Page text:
​​For years, Germany and the EU have provided financial support for projects initiated by the media organisation Aina. The organisation, which sought to help Afghan journalists go freelance, increasingly became a sort of bottomless pit.

"Credible accounting increases mutual trust," explains Jermyn Brooks, head of Transparency International in Berlin. While some international advisors to ministries pocketed annual salaries of up to half a million dollars, the average income in the Afghan public service is somewhere in the region of $ 40 a month.

"We simply have to reform development aid," says Jean Mazurelle, manager of the World Bank in Kabul. "To date, we have not been able to meet the expectations of the people here." President Karzai's chief of staff, Jawed Ludin, is disillusioned: "The golden period of the first four years was also a time of huge waste."

It is highly unlikely that this evil can be stamped out across the board in the short term. Government and ministries are themselves hotbeds of corruption, which brings us neatly to the topic of drug trafficking.

Drug trafficking continues to flourish

Some of the people who pull the strings in the drug trafficking sector and benefit from it are either members of the cabinet or at the head of provincial governments. This is why President Karzai's declaration of a "Holy War" on poppy cultivation does not carry much conviction. After all, both Karzai and the international community have to date avoided open confrontation on this issue.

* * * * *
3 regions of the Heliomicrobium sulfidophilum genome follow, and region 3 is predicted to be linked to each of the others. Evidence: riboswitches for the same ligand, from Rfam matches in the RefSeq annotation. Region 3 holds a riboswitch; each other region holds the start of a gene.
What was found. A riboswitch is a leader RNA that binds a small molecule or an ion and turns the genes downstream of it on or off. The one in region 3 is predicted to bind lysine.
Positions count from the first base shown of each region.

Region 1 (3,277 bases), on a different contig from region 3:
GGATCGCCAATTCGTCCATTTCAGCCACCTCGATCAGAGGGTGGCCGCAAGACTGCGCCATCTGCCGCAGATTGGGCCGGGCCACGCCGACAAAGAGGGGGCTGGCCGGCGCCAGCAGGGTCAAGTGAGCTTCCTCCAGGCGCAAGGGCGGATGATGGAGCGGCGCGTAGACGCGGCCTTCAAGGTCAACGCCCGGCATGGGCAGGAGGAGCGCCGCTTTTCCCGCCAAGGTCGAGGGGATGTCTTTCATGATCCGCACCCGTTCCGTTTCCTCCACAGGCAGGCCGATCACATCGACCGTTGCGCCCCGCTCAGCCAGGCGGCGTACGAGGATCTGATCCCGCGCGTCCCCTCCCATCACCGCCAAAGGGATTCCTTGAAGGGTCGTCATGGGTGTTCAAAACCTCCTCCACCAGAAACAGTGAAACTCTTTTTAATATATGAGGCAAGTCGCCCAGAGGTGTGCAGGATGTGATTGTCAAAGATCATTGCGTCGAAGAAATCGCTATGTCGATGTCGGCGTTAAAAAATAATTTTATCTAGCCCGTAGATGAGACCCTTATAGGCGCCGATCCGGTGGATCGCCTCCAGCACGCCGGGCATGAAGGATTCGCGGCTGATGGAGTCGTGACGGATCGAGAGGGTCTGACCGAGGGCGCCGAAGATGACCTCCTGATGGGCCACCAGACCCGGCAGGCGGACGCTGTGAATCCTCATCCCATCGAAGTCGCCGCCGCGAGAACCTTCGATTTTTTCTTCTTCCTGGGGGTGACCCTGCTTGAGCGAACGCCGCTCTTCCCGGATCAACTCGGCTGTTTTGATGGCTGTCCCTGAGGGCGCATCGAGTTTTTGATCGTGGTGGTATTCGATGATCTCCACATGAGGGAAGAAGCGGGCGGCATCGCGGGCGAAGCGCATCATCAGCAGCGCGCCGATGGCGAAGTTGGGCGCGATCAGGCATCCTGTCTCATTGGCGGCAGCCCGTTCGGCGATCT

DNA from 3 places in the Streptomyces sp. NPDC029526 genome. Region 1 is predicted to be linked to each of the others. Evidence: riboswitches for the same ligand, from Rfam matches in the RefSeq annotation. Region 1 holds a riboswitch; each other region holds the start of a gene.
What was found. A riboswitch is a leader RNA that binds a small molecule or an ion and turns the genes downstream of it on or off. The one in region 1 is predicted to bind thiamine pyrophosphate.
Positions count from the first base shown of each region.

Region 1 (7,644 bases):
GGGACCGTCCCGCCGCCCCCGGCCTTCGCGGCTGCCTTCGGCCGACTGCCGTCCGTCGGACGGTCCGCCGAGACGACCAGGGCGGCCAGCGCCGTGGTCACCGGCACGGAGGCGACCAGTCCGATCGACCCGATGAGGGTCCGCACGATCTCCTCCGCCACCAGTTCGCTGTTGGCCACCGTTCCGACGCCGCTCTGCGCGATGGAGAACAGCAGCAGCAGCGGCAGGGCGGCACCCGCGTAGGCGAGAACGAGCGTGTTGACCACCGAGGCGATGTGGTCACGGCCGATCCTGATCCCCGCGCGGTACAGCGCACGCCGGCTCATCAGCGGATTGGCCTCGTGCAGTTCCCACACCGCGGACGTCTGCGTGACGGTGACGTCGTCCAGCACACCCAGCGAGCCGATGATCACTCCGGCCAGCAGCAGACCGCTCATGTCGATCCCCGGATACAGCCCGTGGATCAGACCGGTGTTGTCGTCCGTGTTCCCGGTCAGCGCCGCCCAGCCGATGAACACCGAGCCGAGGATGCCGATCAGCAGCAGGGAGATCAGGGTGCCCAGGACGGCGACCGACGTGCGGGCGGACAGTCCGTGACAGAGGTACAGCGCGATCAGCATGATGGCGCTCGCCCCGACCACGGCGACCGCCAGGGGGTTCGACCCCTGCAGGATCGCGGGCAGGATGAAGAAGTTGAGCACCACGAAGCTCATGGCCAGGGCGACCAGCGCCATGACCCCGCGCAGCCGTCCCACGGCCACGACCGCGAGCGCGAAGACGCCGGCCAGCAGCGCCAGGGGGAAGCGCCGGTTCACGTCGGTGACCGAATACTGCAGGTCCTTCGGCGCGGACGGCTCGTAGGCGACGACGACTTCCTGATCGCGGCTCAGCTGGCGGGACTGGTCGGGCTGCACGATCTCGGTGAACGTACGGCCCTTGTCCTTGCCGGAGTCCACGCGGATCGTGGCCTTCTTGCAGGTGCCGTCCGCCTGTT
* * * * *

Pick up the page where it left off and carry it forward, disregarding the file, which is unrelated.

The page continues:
"His options are limited," explains Ludin. He goes on to say that the drugs barons have received backing from the USA. "The same guys who are being accused of drug trafficking by the international community are our trustworthy partners in the war on terror," is how Ludin describes the dilemma.

The key word here is "alternative livelihoods". According to Christoph Berg of the Germany's Agency for Technical Cooperation, GTZ, "it is all about giving farmers alternatives so that they don't have to rely on the lucrative cash crop that is poppy." He explains that efforts have been made to get farmers to switch to saffron or cotton. In other cases, farmers are offered improved irrigation systems if they will stop poppy cultivation.

It is said that 50,000 farmers gave up the cultivation of poppies last year. However, part of the income from the drugs trade is still filling the coffers of the extremists.

The 'Iraqisation' of the conflict?

Taliban fighters are still a serious security problem in Afghanistan. "In fact, it is likely that the situation will temporarily get worse," says Afghanistan expert Ahmed Rashid, "however, unlike in Iraq, the western presence in the country has the widespread support of the Afghan population."

Those who oppose the government and the international military presence in the country are pursuing a policy of targeted attacks, which have of late taken a new turn: there has been an increasing number of suicide bombers. However, whether this is the first indication of a budding 'Iraqisation' of the Afghan conflict remains to be seen.

Martin Gerner

© Qantara.de 2006

Translated from the German by Aingeal Flanagan